From what we can tell, it seems that Kant believed the public use of man’s reason was both a positive influence and an inalienable human right. Exploring further, what do these beliefs say about Kant’s own understanding of rationality? We can see that Kant believed that using reason to solve a problem was equivalent to making something better. He felt that a rational society would naturally “work freely in this direction… to universal enlightenment” (3). However, this is all based on a skewed assumption that people would be smart enough to actually positively contribute to their society.  He assumed that when the people made “use of their own reason” that they would “put before the public their thoughts on better ways” of doing things, but that is not always the case (3).  If everyone is allowed to publicly voice their opinion, who is to say that the right and “universally true” one will be heard? He fails to account for the far louder and far more populous group of immature people. Kant even calls the officer a “learned individual” and the clergyman as a “scholar”, and it is somewhat suggested that he considered reasoning as the same thing as intelligence (2). His understanding of rationalism is that of a true modern philosopher in that he believes reason and rationalism build the path to enlightenment.

Kant’s essay is an interesting take on the enlightenment, but he still stands as the very definition of a modern philosopher. His confidence in rationality is infused in his essay, and his insistence that the public use of man’s reason be free only strengthens the evidence of this belief. Kant claimed that the public use of man’s reason was both beneficial to society and an inalienable human right. Those same claims reflected back on Kant, and we were able to determine that he considered rationalism as the only path to enlightenment and that only good things would come out of it. Right or wrong, Kant made a compelling case for freedom of speech. It would be interesting to see if he influenced the United States Bill of Rights, particularly its first amendment.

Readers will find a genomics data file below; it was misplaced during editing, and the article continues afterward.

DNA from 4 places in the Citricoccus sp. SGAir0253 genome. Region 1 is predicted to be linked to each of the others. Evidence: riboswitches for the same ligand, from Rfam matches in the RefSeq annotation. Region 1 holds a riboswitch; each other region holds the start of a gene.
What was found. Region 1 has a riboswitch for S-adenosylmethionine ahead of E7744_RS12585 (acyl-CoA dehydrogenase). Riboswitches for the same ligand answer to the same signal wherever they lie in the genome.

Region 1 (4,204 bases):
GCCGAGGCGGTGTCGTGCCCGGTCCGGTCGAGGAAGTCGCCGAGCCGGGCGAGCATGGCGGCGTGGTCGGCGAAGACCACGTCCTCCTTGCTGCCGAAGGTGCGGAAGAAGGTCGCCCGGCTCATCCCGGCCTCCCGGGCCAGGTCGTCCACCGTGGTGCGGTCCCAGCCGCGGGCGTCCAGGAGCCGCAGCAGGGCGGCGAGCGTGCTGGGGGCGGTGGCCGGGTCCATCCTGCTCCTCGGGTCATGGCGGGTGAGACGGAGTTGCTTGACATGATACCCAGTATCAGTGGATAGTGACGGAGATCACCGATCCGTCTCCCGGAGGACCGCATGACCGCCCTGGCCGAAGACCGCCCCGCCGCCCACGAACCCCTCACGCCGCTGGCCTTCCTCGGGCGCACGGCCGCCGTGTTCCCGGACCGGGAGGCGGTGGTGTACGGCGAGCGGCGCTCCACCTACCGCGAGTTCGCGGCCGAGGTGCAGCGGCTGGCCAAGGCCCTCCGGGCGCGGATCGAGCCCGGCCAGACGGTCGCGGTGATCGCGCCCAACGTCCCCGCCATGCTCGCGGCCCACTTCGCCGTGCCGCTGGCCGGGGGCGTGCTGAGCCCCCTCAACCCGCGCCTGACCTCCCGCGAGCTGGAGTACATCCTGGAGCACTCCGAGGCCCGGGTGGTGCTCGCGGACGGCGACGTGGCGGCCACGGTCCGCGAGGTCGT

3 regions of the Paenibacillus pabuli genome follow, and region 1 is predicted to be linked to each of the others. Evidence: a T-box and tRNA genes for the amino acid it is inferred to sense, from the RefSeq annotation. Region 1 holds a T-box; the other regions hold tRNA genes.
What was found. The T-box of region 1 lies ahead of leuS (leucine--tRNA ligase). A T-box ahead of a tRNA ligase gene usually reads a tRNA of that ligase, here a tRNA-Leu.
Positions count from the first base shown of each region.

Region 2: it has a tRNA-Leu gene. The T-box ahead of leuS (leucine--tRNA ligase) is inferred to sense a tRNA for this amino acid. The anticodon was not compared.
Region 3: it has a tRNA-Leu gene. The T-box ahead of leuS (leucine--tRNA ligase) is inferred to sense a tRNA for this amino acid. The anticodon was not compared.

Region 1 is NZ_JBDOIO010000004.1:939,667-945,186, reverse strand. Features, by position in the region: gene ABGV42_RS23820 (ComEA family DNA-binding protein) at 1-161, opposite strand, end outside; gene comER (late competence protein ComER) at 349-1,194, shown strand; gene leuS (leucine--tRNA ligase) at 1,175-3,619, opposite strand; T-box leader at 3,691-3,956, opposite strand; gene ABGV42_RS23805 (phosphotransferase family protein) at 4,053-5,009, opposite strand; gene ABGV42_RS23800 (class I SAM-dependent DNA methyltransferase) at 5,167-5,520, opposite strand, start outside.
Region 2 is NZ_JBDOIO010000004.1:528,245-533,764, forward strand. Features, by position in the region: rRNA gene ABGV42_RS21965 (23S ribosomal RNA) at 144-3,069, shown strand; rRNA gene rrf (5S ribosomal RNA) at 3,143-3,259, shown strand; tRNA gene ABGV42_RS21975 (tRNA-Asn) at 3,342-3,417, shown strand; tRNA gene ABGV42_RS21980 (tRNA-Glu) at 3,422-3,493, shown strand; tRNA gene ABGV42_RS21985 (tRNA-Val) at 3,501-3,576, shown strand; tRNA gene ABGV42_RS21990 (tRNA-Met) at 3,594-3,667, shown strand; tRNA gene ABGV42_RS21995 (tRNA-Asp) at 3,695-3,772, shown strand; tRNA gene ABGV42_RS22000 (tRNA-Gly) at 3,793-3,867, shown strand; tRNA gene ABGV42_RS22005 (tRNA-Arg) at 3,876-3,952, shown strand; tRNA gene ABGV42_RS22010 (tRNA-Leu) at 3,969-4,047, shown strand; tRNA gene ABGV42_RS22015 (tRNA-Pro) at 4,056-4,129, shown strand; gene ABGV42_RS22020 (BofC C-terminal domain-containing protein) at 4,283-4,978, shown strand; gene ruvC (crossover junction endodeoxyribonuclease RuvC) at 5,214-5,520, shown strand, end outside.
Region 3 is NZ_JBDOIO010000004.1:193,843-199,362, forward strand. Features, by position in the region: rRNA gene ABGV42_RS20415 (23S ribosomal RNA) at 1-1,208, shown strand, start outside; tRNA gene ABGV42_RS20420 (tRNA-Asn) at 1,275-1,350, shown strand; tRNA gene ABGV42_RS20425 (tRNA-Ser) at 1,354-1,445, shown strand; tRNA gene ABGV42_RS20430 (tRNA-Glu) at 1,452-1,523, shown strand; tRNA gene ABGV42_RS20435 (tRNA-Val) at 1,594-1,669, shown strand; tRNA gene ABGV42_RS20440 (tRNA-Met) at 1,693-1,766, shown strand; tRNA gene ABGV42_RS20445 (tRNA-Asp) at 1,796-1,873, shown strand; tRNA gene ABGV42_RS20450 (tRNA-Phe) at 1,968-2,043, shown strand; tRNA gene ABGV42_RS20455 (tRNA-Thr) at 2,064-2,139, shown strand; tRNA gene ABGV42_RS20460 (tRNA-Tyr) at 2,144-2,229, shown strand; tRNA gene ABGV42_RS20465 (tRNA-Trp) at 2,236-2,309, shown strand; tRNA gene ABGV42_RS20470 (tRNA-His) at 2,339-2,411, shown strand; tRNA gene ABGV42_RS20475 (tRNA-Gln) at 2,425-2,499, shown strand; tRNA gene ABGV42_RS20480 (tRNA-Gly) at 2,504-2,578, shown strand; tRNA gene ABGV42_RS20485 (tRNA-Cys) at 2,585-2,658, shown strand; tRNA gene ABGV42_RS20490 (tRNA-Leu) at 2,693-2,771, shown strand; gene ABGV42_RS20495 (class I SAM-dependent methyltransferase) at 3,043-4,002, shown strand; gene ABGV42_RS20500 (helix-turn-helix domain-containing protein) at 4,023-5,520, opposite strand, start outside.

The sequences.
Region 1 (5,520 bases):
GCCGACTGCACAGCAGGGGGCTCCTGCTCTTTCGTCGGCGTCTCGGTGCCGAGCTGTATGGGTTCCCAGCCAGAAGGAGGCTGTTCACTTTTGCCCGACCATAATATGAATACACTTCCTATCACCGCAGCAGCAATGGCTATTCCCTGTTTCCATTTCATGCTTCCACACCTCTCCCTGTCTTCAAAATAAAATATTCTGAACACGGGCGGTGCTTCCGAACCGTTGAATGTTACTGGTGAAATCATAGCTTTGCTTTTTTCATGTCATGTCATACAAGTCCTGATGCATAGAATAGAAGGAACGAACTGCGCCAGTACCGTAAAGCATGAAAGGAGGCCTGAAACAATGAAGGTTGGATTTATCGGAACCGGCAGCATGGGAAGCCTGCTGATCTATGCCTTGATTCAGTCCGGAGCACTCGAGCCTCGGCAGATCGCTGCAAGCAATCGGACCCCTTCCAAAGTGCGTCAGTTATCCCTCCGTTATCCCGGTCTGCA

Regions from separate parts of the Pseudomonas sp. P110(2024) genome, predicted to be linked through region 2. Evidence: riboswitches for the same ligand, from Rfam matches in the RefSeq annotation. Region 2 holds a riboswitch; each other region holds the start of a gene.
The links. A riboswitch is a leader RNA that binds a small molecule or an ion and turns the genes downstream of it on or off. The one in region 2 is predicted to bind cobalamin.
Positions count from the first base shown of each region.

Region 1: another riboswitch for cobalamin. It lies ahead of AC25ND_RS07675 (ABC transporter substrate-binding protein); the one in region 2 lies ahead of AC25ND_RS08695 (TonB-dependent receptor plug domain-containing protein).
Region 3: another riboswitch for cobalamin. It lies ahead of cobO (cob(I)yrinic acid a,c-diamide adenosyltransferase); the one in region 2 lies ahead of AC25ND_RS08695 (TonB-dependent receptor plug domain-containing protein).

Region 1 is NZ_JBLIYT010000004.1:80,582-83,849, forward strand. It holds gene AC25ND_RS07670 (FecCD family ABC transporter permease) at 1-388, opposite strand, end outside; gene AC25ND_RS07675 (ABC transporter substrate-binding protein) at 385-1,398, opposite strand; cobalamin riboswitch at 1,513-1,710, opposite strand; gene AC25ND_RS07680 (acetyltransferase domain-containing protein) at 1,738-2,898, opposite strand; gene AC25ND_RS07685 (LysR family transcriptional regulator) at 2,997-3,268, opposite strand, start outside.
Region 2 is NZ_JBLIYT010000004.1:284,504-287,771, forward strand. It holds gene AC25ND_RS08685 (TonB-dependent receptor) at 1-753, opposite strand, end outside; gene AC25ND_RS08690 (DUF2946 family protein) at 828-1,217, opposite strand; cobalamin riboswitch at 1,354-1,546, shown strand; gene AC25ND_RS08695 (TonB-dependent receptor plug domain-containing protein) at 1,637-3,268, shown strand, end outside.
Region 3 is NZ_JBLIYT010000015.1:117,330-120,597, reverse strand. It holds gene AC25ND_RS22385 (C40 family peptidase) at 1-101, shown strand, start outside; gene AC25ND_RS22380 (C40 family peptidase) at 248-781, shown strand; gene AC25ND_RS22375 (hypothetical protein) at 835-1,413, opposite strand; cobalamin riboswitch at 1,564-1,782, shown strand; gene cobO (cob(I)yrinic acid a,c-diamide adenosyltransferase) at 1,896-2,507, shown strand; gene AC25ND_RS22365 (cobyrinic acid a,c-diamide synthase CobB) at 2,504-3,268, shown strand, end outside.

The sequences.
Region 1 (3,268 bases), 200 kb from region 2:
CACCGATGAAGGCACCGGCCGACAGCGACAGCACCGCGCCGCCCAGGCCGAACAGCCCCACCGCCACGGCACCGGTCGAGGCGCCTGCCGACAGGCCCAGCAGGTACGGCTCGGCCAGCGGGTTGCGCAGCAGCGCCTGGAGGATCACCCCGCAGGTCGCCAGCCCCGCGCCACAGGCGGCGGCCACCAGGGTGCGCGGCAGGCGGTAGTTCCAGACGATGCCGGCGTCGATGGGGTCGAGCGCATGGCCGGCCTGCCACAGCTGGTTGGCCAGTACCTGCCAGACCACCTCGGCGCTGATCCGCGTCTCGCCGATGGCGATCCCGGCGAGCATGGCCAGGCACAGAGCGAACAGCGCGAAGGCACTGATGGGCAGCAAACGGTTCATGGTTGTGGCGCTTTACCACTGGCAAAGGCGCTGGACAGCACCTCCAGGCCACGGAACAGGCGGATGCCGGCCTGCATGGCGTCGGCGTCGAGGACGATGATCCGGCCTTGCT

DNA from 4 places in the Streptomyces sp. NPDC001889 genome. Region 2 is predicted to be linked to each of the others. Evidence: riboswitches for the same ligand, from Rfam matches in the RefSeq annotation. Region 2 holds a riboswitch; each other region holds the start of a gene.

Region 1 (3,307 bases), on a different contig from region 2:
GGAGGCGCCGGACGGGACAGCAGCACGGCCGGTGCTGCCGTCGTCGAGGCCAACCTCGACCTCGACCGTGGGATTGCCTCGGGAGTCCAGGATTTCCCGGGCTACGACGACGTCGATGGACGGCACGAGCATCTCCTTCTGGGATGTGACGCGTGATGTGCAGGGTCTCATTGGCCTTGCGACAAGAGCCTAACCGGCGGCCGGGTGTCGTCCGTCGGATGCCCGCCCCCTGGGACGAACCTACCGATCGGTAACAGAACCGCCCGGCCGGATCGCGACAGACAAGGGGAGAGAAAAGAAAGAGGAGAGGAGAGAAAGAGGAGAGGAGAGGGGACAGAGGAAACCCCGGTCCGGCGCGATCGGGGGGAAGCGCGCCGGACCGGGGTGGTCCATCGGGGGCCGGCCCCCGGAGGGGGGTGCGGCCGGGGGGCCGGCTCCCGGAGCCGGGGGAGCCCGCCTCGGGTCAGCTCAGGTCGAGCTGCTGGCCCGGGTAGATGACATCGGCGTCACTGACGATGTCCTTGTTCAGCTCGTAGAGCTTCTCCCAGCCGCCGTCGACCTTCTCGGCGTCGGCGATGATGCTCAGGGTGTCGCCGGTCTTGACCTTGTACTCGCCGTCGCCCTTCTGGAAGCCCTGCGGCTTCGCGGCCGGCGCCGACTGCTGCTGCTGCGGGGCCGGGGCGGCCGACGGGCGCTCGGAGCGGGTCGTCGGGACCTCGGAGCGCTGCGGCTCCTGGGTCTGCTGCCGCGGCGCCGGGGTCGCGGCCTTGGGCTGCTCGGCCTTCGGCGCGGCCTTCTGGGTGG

2 thoughts on “Kant: Freedom & Rationality

  1. Chelsea,

    This is a good job of working through Kant’s notions of freedom and rationality, especially in terms of referring to the text appropriately.

    Kant’s faith in a public’s ability to enlighten itself in a way is a staple of progressive liberal democracy, so perhaps it does not seem strange to us. But there are at least two concerns. One is, as Alina points out in her essay, that Kant seems to rely upon enlightened individuals to generate an enlightened public. The other is, as you at intimate, it is not clear that this would happen. There would certainly be a lot of noise, so to speak. Furthermore, if immaturity is bondage to others, how exactly we liberate ourselves by constraining ourselves privately is more than a bit unclear.

    It is worth wondering about why Kant is so confident that we all mean the same thing by “rational.” It is true that it is a very old notion that reason is something different than culture or convention; but it is also true that even the Greeks knew that culture puts severe constraints on what appears to be reasonable. Does Kant hold a Eurocentric or “moderncentric” view of rationality? If so, does he hold a problematic understanding of the individual?

    The influence of modern philosophy (including Kant, but also Locke, Montesquieu, Hume, and others) is a thorny question. We will look at it, though, in the spring (in the new course, Philosophy and the American Republic).

    KH